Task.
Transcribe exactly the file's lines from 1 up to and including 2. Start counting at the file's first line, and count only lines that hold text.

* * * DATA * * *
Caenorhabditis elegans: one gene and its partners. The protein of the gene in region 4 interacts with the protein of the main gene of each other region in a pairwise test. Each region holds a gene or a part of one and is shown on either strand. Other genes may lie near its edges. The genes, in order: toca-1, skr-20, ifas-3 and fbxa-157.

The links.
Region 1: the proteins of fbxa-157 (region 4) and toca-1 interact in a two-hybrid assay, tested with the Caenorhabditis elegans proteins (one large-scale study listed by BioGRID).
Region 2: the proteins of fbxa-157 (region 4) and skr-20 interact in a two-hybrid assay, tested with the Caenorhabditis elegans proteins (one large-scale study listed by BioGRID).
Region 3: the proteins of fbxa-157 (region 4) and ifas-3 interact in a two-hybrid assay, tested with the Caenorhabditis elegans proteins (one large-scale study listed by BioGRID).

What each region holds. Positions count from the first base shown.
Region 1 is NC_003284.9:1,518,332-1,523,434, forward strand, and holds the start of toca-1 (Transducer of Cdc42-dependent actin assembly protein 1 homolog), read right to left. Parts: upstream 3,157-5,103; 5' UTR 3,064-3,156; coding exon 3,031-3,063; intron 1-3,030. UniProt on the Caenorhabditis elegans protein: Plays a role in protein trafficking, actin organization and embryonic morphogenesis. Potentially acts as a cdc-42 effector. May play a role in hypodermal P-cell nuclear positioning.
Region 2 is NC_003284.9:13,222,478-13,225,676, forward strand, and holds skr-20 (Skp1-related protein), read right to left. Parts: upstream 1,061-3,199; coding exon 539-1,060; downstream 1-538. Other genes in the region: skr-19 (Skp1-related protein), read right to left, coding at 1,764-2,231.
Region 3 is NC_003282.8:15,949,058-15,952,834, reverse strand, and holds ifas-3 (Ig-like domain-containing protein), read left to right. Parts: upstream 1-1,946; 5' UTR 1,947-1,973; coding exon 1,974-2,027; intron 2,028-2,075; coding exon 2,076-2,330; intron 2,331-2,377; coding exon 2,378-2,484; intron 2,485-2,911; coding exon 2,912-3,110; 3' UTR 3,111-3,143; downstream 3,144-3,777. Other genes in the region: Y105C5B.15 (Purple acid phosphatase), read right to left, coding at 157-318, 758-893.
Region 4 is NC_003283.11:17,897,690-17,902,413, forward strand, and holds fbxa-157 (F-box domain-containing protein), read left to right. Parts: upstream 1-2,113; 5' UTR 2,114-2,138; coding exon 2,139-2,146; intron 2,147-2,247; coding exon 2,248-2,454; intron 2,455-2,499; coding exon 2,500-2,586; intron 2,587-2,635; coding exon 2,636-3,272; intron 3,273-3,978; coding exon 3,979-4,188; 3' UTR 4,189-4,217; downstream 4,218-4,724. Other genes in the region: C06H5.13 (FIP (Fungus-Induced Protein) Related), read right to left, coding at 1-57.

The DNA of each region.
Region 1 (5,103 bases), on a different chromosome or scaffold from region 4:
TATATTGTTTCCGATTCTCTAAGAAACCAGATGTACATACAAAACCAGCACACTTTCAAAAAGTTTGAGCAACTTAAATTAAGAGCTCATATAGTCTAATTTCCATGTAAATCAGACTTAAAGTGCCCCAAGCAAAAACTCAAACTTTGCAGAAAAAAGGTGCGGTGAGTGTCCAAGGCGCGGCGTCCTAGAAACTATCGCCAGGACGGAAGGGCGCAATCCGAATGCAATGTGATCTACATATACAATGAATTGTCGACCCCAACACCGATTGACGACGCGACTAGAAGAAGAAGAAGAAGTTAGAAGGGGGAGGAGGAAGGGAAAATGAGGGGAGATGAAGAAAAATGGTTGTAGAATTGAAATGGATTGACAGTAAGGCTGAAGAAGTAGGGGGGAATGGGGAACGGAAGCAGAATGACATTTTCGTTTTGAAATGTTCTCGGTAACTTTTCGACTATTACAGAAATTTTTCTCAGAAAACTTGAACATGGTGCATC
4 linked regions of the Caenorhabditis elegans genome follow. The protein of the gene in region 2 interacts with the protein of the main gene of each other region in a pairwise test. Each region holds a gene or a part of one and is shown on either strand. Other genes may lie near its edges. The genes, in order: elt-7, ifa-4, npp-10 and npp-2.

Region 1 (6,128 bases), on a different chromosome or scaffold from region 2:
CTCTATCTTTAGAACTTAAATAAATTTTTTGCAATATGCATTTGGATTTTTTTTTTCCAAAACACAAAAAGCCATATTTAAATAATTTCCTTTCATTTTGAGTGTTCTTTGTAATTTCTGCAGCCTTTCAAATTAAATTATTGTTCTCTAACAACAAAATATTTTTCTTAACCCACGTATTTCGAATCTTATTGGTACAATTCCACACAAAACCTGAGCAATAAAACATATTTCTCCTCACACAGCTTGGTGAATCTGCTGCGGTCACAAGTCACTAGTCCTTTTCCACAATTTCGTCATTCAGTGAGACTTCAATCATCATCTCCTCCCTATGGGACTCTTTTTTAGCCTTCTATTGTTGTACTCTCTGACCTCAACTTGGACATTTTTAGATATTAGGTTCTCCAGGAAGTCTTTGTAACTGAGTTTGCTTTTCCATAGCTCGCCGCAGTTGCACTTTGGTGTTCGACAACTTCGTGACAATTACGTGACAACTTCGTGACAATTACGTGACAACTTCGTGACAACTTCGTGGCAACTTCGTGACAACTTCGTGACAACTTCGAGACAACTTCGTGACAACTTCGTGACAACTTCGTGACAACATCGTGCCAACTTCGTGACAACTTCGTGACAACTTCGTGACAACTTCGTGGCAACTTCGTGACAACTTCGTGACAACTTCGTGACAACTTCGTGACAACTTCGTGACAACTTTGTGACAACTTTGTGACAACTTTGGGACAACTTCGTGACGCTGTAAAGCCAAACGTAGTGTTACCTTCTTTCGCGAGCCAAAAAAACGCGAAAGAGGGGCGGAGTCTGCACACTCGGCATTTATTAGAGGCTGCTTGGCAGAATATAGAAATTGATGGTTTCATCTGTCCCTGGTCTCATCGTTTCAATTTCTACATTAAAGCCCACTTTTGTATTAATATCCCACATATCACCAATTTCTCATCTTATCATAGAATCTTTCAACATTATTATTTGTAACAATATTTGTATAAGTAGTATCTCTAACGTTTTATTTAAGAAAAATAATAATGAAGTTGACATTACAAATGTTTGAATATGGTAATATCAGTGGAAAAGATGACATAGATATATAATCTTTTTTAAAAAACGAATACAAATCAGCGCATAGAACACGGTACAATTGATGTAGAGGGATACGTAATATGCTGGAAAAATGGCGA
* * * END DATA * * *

Caenorhabditis elegans: one gene and its partners. The protein of the gene in region 4 interacts with the protein of the main gene of each other region in a pairwise test. Each region holds a gene or a part of one and is shown on either strand. Other genes may lie near its edges. The genes, in order: toca-1, skr-20, ifas-3 and fbxa-157.

The links.